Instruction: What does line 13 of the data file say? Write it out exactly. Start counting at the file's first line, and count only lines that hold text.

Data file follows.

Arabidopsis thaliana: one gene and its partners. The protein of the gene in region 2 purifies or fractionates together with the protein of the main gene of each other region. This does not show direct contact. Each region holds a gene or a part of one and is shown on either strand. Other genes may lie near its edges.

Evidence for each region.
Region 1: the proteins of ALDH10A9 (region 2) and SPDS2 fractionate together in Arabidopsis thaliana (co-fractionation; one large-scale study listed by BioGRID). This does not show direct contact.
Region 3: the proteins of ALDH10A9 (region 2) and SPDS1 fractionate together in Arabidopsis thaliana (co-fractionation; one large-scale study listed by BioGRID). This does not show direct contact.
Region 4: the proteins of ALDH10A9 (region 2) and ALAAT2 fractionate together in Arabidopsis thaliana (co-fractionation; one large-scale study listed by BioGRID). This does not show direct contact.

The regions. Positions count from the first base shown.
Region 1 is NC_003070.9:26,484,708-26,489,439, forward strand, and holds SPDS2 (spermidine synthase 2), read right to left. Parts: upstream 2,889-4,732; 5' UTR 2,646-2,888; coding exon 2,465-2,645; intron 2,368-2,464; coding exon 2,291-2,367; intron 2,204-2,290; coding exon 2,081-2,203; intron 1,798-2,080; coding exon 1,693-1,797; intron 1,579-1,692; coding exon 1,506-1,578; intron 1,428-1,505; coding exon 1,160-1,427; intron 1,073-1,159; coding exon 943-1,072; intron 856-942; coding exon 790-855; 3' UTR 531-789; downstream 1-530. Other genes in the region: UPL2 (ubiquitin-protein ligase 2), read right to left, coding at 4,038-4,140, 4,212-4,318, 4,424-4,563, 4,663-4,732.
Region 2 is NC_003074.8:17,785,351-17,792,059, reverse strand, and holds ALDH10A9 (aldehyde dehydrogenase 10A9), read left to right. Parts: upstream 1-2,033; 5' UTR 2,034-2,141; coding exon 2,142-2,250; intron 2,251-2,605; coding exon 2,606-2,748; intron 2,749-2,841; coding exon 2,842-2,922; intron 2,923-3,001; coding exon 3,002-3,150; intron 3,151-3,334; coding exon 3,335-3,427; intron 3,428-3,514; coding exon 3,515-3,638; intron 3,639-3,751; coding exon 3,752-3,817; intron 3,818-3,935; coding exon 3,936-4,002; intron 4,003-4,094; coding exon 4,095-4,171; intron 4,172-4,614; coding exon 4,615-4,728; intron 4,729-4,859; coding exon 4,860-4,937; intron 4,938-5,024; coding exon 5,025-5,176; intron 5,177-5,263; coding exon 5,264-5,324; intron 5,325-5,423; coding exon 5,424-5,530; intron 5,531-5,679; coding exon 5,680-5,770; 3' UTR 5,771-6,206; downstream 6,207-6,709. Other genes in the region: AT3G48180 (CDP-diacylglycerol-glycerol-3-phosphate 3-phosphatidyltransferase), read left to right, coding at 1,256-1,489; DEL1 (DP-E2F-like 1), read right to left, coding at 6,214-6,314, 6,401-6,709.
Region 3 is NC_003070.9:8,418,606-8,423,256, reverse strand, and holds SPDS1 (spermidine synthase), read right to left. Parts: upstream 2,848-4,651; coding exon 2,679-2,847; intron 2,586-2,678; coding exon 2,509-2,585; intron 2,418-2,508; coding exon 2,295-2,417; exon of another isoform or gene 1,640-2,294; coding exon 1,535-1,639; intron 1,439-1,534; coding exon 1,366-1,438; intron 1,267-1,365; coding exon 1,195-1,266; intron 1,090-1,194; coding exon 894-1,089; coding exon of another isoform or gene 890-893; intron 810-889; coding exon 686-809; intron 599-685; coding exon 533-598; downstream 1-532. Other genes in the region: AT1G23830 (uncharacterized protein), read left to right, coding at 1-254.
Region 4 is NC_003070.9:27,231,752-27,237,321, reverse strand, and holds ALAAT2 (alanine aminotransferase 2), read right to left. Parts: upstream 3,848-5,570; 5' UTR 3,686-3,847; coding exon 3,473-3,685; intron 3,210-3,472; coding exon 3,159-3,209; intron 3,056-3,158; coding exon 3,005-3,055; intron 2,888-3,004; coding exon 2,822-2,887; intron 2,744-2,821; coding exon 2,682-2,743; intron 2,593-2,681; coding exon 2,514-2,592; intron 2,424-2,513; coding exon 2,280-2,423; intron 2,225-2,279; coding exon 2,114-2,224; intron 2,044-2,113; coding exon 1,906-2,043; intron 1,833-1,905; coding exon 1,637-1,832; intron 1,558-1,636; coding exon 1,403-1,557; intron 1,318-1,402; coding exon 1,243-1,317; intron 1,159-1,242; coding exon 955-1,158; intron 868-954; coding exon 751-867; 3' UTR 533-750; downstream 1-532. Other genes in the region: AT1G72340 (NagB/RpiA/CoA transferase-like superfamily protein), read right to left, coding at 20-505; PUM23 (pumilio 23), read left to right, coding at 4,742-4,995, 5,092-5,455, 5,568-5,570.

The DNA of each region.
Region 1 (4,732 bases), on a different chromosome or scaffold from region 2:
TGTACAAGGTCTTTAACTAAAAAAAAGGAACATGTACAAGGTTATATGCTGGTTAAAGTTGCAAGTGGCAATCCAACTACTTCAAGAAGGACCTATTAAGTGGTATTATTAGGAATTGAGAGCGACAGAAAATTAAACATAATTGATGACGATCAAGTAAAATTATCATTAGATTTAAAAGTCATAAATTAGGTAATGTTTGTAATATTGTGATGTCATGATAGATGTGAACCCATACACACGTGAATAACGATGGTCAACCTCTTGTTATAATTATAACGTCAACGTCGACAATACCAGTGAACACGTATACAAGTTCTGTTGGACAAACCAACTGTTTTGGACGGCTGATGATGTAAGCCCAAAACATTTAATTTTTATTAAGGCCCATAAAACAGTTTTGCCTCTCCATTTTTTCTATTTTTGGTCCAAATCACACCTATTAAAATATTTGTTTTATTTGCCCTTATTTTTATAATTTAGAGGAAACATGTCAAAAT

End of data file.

TGTACAAGGTCTTTAACTAAAAAAAAGGAACATGTACAAGGTTATATGCTGGTTAAAGTTGCAAGTGGCAATCCAACTACTTCAAGAAGGACCTATTAAGTGGTATTATTAGGAATTGAGAGCGACAGAAAATTAAACATAATTGATGACGATCAAGTAAAATTATCATTAGATTTAAAAGTCATAAATTAGGTAATGTTTGTAATATTGTGATGTCATGATAGATGTGAACCCATACACACGTGAATAACGATGGTCAACCTCTTGTTATAATTATAACGTCAACGTCGACAATACCAGTGAACACGTATACAAGTTCTGTTGGACAAACCAACTGTTTTGGACGGCTGATGATGTAAGCCCAAAACATTTAATTTTTATTAAGGCCCATAAAACAGTTTTGCCTCTCCATTTTTTCTATTTTTGGTCCAAATCACACCTATTAAAATATTTGTTTTATTTGCCCTTATTTTTATAATTTAGAGGAAACATGTCAAAAT